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UK Police Focus on Minor Speech Incidents Over Traditional Crime

If you’re tired of censorship and surveillance, join Reclaim The Net.

Reports indicate that, despite recent government directives, UK police forces continue to document instances such as neighborhood squabbles, inebriated tirades, and online disputes as incidences of hatred. This, unusually, includes business owners on the receiving end of negative internet reviews. Last year, authorities appealed to the police to halt documenting occurrences devoid of any clear evidence of deliberate bias. Nonetheless, the trend persists.

Worryingly, this diversion of attention appears to coincide with a substantial drop in the resolution rate for conventional crimes. Home Office data reveals that in 2023, a meager 3.9% of robbery incidents resulted in charges being laid.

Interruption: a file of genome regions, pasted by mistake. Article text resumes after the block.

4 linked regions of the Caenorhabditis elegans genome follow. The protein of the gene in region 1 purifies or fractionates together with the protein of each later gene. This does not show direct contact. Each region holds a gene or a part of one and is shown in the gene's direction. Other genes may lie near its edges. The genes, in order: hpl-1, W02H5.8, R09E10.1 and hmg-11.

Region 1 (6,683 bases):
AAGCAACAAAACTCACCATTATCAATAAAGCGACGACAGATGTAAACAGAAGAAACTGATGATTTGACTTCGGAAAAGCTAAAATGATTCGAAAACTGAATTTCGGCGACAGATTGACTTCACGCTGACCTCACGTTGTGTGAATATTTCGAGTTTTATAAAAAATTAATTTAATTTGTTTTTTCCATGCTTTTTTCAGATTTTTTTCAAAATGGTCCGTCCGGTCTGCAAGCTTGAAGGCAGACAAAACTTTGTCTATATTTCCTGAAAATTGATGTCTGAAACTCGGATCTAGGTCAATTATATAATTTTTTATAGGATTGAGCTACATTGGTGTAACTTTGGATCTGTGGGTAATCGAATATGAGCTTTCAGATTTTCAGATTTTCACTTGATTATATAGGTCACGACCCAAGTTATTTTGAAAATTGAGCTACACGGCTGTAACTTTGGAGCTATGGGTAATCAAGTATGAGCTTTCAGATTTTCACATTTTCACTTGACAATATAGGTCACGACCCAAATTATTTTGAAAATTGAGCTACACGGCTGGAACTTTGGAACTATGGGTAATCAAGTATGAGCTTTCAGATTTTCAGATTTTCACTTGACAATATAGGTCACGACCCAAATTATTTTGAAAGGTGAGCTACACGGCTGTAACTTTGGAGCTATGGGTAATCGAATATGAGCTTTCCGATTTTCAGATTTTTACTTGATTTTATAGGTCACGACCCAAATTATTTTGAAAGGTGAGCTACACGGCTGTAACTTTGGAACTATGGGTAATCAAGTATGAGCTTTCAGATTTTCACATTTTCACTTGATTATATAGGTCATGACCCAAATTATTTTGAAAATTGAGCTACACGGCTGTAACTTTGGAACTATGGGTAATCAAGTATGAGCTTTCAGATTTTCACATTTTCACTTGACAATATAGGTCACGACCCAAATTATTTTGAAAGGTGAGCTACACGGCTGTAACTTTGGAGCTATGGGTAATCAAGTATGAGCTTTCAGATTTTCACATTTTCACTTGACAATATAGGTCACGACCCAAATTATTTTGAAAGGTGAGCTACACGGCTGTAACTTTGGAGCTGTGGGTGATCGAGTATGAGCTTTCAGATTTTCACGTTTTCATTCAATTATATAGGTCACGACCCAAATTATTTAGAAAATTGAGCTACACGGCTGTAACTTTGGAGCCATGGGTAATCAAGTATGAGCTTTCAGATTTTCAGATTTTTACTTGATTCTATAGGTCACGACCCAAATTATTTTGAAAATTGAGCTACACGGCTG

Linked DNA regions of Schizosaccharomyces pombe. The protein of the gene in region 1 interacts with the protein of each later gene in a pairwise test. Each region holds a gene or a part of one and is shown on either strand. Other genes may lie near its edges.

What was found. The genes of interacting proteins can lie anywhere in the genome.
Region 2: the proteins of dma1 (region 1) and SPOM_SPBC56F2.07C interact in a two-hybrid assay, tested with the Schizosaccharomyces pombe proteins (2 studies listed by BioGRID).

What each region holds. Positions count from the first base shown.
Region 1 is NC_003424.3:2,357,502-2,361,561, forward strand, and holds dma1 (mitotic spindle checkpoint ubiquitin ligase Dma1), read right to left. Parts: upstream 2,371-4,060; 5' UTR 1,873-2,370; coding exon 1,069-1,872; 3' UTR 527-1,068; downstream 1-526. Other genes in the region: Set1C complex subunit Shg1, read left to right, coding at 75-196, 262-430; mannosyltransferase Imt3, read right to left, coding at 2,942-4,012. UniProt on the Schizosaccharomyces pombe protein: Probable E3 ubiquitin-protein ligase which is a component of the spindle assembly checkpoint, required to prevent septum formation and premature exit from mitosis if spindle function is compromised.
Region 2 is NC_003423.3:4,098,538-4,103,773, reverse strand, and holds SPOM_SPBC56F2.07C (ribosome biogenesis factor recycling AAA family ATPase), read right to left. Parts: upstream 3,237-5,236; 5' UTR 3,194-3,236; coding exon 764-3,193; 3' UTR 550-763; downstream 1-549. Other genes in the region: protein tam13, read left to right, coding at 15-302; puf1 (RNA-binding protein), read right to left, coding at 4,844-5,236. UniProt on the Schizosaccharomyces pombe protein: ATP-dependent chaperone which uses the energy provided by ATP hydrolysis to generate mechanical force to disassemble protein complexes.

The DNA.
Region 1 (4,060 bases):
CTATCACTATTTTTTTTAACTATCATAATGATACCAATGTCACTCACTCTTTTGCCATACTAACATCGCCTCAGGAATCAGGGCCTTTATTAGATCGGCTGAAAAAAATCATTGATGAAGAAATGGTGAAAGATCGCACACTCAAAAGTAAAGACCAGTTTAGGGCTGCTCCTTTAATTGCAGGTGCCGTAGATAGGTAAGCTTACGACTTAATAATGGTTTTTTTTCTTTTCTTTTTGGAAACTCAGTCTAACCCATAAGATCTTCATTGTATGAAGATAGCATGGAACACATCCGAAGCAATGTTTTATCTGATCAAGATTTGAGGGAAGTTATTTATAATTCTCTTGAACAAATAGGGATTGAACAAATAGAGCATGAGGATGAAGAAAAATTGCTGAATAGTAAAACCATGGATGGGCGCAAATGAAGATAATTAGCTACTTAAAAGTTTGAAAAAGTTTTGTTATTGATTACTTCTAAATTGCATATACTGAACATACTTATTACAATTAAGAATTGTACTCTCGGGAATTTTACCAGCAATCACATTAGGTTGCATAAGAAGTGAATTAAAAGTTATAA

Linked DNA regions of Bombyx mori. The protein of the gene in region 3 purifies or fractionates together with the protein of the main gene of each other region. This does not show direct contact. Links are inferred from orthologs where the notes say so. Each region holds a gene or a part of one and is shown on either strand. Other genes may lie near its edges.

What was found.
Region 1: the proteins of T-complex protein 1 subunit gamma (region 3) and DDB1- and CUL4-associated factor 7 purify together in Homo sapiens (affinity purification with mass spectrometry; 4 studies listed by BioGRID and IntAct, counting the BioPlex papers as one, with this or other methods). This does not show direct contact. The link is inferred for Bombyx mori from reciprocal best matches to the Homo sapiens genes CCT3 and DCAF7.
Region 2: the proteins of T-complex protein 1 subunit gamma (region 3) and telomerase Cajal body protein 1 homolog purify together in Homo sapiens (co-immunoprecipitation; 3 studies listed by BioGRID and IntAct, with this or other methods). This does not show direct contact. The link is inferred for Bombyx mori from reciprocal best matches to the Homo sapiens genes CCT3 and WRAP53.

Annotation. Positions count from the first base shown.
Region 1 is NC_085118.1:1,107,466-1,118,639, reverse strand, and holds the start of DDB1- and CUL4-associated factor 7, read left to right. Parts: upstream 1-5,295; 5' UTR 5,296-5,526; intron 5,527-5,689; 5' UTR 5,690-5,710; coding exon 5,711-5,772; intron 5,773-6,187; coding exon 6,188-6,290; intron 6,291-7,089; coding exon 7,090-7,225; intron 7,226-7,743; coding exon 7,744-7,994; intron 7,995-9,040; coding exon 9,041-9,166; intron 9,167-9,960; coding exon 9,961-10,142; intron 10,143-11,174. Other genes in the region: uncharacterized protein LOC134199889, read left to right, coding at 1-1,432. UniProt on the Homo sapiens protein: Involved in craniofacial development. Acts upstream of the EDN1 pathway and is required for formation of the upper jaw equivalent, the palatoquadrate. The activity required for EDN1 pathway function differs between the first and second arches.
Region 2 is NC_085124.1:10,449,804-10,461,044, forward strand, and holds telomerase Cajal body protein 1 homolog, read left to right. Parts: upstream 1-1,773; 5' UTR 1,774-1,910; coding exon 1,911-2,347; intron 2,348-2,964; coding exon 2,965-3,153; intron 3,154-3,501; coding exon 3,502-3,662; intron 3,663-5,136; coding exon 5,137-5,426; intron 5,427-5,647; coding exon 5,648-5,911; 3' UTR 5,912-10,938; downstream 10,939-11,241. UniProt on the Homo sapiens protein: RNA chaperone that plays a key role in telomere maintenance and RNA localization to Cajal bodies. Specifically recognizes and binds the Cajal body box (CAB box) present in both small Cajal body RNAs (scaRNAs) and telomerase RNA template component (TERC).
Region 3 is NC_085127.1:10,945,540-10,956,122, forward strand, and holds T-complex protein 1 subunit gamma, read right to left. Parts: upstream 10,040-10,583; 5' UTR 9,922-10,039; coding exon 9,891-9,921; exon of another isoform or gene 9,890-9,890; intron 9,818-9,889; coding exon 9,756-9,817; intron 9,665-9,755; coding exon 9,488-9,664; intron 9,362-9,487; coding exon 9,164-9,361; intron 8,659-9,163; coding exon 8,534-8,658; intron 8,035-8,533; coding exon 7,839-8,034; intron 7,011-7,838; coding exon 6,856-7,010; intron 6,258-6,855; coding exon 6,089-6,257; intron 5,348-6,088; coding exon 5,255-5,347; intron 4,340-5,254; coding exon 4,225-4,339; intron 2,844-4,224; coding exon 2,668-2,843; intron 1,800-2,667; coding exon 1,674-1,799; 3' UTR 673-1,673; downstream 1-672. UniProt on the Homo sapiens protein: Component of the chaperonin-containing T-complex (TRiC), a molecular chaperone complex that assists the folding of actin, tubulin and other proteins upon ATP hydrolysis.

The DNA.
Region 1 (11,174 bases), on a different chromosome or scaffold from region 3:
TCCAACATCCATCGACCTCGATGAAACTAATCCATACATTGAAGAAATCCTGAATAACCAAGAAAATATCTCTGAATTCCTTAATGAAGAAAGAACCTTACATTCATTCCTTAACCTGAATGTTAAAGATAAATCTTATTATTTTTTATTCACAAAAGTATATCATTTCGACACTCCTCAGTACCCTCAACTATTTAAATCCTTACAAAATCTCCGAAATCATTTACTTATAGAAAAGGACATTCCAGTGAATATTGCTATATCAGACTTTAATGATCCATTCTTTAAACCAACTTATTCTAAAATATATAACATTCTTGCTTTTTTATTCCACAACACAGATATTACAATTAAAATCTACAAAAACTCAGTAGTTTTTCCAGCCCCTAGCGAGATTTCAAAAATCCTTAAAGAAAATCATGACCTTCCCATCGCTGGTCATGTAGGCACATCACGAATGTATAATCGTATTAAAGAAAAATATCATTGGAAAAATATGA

In the spotlight of recent criticism is former Home Secretary Suella Braverman’s assertion to the police force that they need to “do better.” Furthermore, the College of Policing has had to reevaluate its guidelines concerning non-hate crime incidents, spurred by a notable verdict this past December.

Last year, the Home Office issued a protocol specifying that “The perception of hostility or prejudice by a complainant or any other person alone is not enough, in and of itself, to warrant an NCHI record being made.”

Despite these directives, a review by civil liberties group Big Brother Watch found that 32 out of the 46 scrutinized police forces had recorded more than 6,000 NCHI entries between June and November 2023.

Further disheartening is recent data indicating that close to 50% of all residential break-ins in England and Wales remain unsolved. With police struggling to resolve these crimes in 48% of neighborhoods, consisting of 1,000-3,000 residents, over the last three years, this high rate of impunity for burglars raises significant concerns.

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